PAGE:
Silent Seizure Disorder

Written by constance barker
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Silent seizures, also called absence seizures or petit mal seizures, are brief periods of inactivity that appear like a staring spell. The disturbance normally lasts 15 seconds or less and is due to abnormal activity in the brain. The seizure commonly afflicts people 20 years or younger, but older adults may also experience them.

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Symptoms

Silent seizure symptoms may include staring, chewing, lip-smacking, fluttering eyelids and hand fumbling. Other symptoms may include an abrupt stop to talking or moving, lack of awareness, and full consciousness after the episode, but no memory of the seizure.

Considerations

Silent seizures, or staring spells, can occur up to hundreds of times a day, according to the National Institute of Health. These seizures can go unnoticed for a long period of time and be mistaken for misbehavior or a learning disability. Although silent seizures are short, they can also be dangerous. Losing awareness of your surroundings even for a short time such as when driving or swimming can be fatal.

Diagnosis

Your doctor will perform an EEG, or electroencephalography, that measures electrical activity in the brain. Small electrodes are placed on the scalp and brain waves are transmitted to the EEG machine. Flickering lights might be shown to provoke a seizure and the difference in brain waves will appear on the machine. An MRI brain scan will produce images of the brain and will rule out tumours or stroke.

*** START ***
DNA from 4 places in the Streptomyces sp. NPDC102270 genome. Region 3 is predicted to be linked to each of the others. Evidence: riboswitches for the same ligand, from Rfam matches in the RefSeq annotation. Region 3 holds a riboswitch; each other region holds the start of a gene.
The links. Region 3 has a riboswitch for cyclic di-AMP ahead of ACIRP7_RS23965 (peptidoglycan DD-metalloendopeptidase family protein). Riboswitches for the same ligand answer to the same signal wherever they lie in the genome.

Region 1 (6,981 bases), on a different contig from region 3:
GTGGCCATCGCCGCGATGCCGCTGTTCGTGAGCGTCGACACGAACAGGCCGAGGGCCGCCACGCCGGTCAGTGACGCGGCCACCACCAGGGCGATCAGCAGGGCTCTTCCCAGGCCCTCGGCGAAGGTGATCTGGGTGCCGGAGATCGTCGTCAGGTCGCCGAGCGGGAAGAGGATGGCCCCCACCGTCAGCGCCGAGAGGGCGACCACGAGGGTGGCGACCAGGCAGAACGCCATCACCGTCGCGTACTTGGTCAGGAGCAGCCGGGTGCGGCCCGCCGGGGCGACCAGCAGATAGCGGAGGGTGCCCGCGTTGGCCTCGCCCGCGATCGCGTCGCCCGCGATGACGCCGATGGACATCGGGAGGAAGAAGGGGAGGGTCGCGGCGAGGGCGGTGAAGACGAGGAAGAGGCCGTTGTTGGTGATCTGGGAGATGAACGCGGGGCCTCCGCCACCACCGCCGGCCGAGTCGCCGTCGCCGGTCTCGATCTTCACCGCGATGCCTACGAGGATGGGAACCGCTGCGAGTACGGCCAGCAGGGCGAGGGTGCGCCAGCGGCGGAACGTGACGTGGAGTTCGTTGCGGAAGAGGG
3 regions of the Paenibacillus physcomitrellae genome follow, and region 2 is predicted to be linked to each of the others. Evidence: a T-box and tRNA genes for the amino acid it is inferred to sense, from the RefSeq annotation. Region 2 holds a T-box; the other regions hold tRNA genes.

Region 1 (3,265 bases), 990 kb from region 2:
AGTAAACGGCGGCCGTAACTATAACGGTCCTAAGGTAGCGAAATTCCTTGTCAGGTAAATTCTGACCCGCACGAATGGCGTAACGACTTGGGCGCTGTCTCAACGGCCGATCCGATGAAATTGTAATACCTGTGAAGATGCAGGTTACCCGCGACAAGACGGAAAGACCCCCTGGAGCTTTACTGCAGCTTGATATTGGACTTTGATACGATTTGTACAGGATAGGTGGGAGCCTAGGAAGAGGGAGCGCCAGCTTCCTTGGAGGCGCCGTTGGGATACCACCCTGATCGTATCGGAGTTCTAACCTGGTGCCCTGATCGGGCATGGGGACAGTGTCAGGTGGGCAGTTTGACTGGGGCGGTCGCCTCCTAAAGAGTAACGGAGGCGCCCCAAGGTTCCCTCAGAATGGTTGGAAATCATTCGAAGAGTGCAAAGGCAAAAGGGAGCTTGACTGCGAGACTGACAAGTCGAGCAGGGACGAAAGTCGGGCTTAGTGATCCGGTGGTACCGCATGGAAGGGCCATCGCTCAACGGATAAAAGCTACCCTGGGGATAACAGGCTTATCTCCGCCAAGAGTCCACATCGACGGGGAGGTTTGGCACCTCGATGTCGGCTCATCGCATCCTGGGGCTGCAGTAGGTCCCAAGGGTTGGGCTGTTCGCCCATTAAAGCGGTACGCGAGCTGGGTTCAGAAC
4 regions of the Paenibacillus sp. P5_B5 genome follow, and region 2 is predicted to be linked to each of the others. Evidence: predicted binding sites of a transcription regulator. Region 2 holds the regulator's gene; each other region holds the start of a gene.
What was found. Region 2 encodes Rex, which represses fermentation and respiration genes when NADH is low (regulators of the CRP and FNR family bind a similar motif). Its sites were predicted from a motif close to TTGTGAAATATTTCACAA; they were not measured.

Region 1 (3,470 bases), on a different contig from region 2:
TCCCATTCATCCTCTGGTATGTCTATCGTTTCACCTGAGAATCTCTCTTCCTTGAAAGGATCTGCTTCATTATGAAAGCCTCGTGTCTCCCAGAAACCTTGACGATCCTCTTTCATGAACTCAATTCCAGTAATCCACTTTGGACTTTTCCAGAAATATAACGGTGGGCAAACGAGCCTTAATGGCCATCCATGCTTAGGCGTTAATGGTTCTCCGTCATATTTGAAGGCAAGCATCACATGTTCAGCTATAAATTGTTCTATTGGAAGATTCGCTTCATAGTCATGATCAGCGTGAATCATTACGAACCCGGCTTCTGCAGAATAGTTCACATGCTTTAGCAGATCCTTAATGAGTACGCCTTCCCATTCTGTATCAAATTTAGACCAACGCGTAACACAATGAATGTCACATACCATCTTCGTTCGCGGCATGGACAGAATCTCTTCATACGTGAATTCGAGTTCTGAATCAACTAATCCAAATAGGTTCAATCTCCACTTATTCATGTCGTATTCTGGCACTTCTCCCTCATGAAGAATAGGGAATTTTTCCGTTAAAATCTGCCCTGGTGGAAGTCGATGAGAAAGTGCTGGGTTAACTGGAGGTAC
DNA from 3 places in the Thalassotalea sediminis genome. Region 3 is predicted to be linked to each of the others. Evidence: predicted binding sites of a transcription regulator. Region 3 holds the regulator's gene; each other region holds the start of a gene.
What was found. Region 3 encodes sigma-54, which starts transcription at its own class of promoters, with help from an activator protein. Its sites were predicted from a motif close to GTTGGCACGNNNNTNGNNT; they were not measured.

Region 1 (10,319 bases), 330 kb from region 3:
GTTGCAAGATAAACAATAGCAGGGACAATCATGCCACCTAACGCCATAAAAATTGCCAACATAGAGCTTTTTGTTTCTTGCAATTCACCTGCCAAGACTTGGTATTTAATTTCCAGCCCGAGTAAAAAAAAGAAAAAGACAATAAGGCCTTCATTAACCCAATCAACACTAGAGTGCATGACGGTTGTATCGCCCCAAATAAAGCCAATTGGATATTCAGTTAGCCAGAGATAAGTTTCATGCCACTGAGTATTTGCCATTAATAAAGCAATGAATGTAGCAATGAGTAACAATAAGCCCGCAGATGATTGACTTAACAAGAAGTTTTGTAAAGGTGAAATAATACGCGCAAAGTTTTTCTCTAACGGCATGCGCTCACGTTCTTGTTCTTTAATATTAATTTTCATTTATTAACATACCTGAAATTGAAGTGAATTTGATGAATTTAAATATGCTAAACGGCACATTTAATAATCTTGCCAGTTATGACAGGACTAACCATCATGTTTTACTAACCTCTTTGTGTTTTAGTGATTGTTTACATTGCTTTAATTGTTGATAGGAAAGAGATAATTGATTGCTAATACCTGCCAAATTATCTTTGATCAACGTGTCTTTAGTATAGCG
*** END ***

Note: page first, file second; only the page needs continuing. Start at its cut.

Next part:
Treatment

Treatment for silent seizures will begin with medications such as Zarontin and Lamictal. Your doctor will normally start at the lowest dose and increase dosage if needed. It may take several months before finding the right dosage. Taking doses at a regular time each day is important to keep medication levels the same throughout the day. Female patients wishing to conceive will want to discuss medication with their doctor as drugs containing valproic acid such as Lamictal has been associated with complications during pregnancy.

Solution

Wearing a medical alert bracelet may help with identification of medical conditions during emergencies. Parents should make teachers and coaches aware if their child experiences silent seizures. Take medication correctly and do not stop taking the drug unless instructed by your doctor. Proper medication dosage is vital in keeping seizures from occurring. Limiting alcohol consumption and managing stress may help in lowering risk of seizures. Not getting enough rest or sleep can also trigger seizures. Contact the Epilepsy Foundation at (800) 332-1000 for support groups in your area.

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